Skyscrapers & Shortages


Economic News

22 Jul 2010
Text size +-
As ministers and executives from around the Arab world converge on Doha this week for the 9th Arab Businessmen Forum, Qatar's booming property market is taking centre stage.

The opening of the forum on December 13 coincided with the launch of The Gate, a giant mixed-use development project located in the heart of Doha's new business district.

Upon completion, scheduled for the end of 2008, the complex will give the booming emirate a further 55,000 sq metres of office space, located in two connected buildings, plus an adjoining 24,700 sq metres of new retail and entertainment space.

The Salam Bounian Company will spend QR550m ($151m) on the project, drawing on an unspecified amount of loans and its own capital base of QR500m ($137.3m), which includes a recent QR300m ($82.3m) private equity placement, Qatar's Gulf Times reported on December 14.

The Gate kick-off also saw the developer announce contracts with a slew of local and international firms. These included Cansult for project management, Halcrow-Yolles for prime consulting, MZ & Partners for architectural concepts, Northcroft for surveying and cost control, architecture and engineering, Parsons for traffic analysis and management engineering, and Shaker Consultancy Group for electro-mechanical engineering.

Meanwhile, in a separate development, Nasser Bin Khaled & Sons (NBKS) Group appointed Amwal, Qatar's leading investment banking group, as financial advisor to its $1bn Waad City mega-project, a planned 111,500-sq-metre "city within a city".

An event co-sponsored by the Qatari Businessmen Association and the Arab Businessmen Federation, the two-day Arab Businessmen Forum has brought up to 750 political and business leaders to Doha, representing each Arab country, to talk shop about investment opportunities.

Of particular concern is spurring the growth of tourism between Arab countries, one of the few areas in the Qatari economy where growth has been more sluggish than expected in recent years.

Opening the forum, Qatar's minister of state for foreign affairs, Ahmed bin Abdullah al-Mahmoud, polished Qatar's free-market credentials by stressing the vital role that the private sector must play in the country's development, the Gulf Times reported.

The forum and recent news in the real estate sector both come within the context of Doha's preparations for the 2006 Asian Games, set for next December.

Qatar is also investing some $5.5bn into the New Doha International Airport, set for opening in 2009. The airport is being built largely on land reclaimed from the Persian Gulf by an international consortium led by Qatar Dredging Company (QDC). QDC put out a statement last month saying the project was proceeding according to schedule.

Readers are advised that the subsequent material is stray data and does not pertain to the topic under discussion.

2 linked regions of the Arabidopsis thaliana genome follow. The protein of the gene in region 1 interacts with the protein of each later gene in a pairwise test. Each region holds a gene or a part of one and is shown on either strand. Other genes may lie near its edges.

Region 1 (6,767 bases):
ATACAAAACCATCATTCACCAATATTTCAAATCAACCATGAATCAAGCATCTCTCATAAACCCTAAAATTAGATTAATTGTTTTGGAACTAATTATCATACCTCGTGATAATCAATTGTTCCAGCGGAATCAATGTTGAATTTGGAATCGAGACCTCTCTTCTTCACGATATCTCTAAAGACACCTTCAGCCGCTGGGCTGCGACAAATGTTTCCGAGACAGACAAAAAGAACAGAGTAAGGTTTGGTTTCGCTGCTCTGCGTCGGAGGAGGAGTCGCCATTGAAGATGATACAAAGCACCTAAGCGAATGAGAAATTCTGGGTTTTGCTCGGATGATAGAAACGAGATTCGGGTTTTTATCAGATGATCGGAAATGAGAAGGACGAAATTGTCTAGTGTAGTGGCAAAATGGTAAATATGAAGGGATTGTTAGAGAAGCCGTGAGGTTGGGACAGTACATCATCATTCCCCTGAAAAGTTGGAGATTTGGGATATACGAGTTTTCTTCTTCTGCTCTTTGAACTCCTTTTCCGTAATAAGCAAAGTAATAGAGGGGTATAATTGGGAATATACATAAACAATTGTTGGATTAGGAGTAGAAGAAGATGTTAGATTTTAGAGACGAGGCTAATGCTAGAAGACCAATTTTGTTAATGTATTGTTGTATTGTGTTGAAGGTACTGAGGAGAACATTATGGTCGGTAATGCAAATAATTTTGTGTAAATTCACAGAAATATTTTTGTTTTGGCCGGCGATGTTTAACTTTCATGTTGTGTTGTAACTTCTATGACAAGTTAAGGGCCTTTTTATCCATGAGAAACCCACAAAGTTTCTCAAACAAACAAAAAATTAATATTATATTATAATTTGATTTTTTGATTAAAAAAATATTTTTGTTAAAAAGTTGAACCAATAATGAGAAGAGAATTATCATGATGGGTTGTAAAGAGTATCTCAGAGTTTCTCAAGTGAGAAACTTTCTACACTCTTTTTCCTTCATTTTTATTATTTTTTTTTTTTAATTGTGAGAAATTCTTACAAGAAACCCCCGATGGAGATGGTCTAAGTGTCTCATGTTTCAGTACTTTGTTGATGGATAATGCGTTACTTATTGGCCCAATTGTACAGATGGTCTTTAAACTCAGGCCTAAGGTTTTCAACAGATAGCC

Yet the surge in demand for Qatari real estate has created a number of local problems.

With construction unable to keep pace with the market's appetite for new space, at least one city leader in Doha is now calling for the government to step in to control the rents of both residential and commercial properties, which appear to be spiralling out of control.

Abdullah Saleh al-Kuwari, a prominent member of Doha's Central Municipal Council, told the daily The Peninsula recently that the soaring rents "should be brought under control before it is too late". In particular, he took aim at property owners who were allocated land in Qatar's Industrial Area years ago, but have yet to develop the sites. These plots, he said, should be seized by the state for badly needed residential housing.

"We are in desperate need of plots of land," al-Kuwari told the paper, "especially to build residential units, since there is a severe shortage [but] if the plots that remain unused in the industrial area are confiscated from the allottees and given to other people for building purposes, the shortage can be offset."

Worsening matters is the fact that Qatar is suffering from a severe shortage of raw building materials. A cement shortage, for instance, has often caused delays in construction projects, and the dominant producer, Qatar National Cement Company (QNCC), has come under fire for not importing enough cement to make up for its lack of local production capacity. Recently, QNCC has been forced to yield its monopoly position in domestic production and imports.

A new cement producer, Gulf Cement Company, will raise capital with an initial public offering (IPO) by mid-April 2006. The firm will churn out 5000 tonnes of cement daily, adding significantly to the country's overall production capacity.

The move to establish the company was done "on a war-footing", Abdullah bin Nasir al-Misnad, the chairman of the founding committee, was quoted as saying by Gulf Times on December 5. Investors are expected to buy up 80% of the company's shares on the Qatari stock exchange in a listing that may well see new records set on the Doha bourse.

Covid-19 Economic Impact Assessments

Stay updated on how some of the world’s most promising markets are being affected by the Covid-19 pandemic, and what actions governments and private businesses are taking to mitigate challenges and ensure their long-term growth story continues.

Register now and also receive a complimentary 2-month licence to the OBG Research Terminal.

Register Here×

Product successfully added to shopping cart

Read Next:

In Qatar

Report: How Qatar is confronting environmental and social challenges

With the publication of its National Environment and Climate Change Strategy in 2021, Qatar has recognised that a proactive and holistic approach is needed to meet the challenge of global warming...


Which markets are pioneering lower-carbon desalination technologies?

Long seen as a high-cost, energy-intensive process, desalination mega-projects are seeking to tap renewable resources to limit the cost and environmental concerns of this crucial technology.